Rebuilding is like recession: No one wants to hear about it or talk about it, but after enough time passes, it becomes inevitable.
For the Indiana Pacers, that inevitability has arrived.
While the Pacers are not in as dire straights as the Knicks (no marketable talent besides
The capped-out Pacers, who have a $66.7 million payroll this season, are tied into numerous long-term contracts. They are drawing crowds like
"I think everyone knows our challenges," said Pacers president
Where does Bird start? Here are four things Indiana has to do to get back in contention:
Walsh's decision to step down as the team's CEO has shaken up an already tumultuous situation. While Bird has been running the day-to-day operations since Walsh hired him in 2003, that didn't stopped general managers throughout the league from calling Walsh or, in some cases, Pacers vice president
"When other general managers call, they really want to call the person that they're going to be talking to and going to make that decision," Walsh said before being named Knicks president. "Since I've been here so long, a lot of them would call me because they felt I would ultimately make the decision. A lot of them would call Larry. You don't want that confusion out there."
Added Bird: "There is no question one voice is the way to go. A lot of younger GMs in the league would call me and some of the older guys would call Donnie. That really didn't make a lot of sense."
That sentiment was echoed by several executives I spoke with over the last week. "Larry could be tough to talk to if you didn't play with him," a Western Conference GM said. "And the older guys, the
With Walsh gone, Bird needs to establish stability in the front office. His first order of business should be to give coach
The fact that Bird and O'Brien are on the same page regarding the team's future is a positive. O'Brien said he and Bird have had "hundreds" of conversations since he was hired last May and "have not disagreed on anything in any of them." Throwing his full-throated support behind O'Brien would be a strong statement by Bird to his players that the coach is there to stay.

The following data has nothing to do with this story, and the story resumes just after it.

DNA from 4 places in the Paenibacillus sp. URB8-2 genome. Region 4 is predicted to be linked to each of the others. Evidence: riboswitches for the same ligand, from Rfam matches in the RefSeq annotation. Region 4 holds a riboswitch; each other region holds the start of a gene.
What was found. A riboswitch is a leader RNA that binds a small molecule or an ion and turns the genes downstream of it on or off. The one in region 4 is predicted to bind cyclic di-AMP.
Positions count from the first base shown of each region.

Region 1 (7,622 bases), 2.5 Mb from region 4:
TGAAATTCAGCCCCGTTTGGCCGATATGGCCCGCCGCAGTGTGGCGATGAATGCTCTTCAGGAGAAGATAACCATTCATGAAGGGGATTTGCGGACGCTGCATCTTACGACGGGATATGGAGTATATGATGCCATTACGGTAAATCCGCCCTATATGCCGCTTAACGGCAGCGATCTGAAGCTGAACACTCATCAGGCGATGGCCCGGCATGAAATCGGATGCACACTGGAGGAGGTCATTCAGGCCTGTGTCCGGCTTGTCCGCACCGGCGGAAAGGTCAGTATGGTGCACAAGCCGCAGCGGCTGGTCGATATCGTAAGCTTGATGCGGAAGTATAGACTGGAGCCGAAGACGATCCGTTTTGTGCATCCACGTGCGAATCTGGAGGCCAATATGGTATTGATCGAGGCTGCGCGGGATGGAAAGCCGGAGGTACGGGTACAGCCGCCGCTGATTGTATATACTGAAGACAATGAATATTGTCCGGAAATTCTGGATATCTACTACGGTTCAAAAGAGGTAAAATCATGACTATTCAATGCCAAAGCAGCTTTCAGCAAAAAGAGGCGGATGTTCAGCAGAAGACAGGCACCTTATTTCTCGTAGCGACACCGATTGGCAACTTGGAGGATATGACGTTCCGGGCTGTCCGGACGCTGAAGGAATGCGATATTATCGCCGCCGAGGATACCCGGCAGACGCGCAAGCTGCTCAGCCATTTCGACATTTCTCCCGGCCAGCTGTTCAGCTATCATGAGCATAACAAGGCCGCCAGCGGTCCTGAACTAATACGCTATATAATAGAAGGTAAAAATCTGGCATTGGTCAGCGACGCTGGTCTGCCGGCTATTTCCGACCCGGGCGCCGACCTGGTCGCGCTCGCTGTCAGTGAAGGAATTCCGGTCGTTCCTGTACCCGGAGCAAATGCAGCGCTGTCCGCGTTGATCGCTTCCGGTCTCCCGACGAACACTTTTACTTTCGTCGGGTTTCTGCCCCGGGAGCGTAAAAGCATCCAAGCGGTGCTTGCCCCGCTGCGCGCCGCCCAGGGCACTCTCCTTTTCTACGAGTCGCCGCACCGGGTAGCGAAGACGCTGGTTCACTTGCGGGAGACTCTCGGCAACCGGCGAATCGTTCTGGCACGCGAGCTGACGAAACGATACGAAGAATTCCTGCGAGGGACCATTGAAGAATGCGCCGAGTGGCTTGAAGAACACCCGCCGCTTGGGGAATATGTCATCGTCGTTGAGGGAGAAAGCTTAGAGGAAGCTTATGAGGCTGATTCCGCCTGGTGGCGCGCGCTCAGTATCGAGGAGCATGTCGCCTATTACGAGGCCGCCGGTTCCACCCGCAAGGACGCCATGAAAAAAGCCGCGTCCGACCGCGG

"I appreciate [O'Brien's effort] both on and off the court," Bird said. "Hopefully moving forward we will have a great working relationship."
This won't be easy. Tinsley (three years, $21.4 million left) and O'Neal (two years, $44.3 million) have unfavorable contracts, not to mention myriad other issues.
Tinsley has been involved in several off-the-court incidents in the last year and a half. Statistically, the 6-foot-3 Tinsley should be considered among the league's top playmakers; he is averaging 11.9 points and 8.4 assists this season. But the Pacers shopped him all over the league before the trading deadline and there were no takers. Look for the Pacers to continue those efforts in the offseason, even if they're ultimately forced to take 30 cents on the dollar for their starting point guard since 2001.
As for O'Neal, the 12-year veteran has struggled with injuries the last four seasons and may not be up to the role of franchise player anymore. And there aren't many teams out there willing to pay $22 million per season for a No. 2 guy.
New York, however, is an intriguing possibility for O'Neal. Walsh, who acquired O'Neal from Portland in 2000, might be amenable to bringing in his former player. In return, the Pacers could take back
Drafting the best available player is generally the best option, but the Pacers need to get specific. Bird told SI.com on Wednesday that the draft was his top priority and that there were "a couple" of players the Pacers were monitoring closely.
If O'Neal returns next season, finding a physical center to play alongside him should be a priority. Starting center
Meanwhile, if the Pacers could unload Tinsley, that would leave the point guard position wide open. Beyond Memphis'
This is not a quick fix. Unless they pick up some expiring contracts, the Pacers will not have any significant salary-cap space until 2010. The temptation might be to acquire a few stopgap players to keep the team in playoff contention in the weak East. But contending for an almost certain first-round exit and attracting a few hundred more fans per night should not be the priority. Building the team the right way should, and that process could take years.
"Some of the incidents we have had here with some of our players have really turned our fan base off," Bird said. "What we have to do as a group is put the type of team out there that our fans want to see. You come to our games, you can see all the empty seats, so there is a disconnect there. By getting the type of players that play hard every night and do the things in the community we should be doing, I think over time we'll get [the fans] to come back because they do have a great pride and a great passion for this team deep down."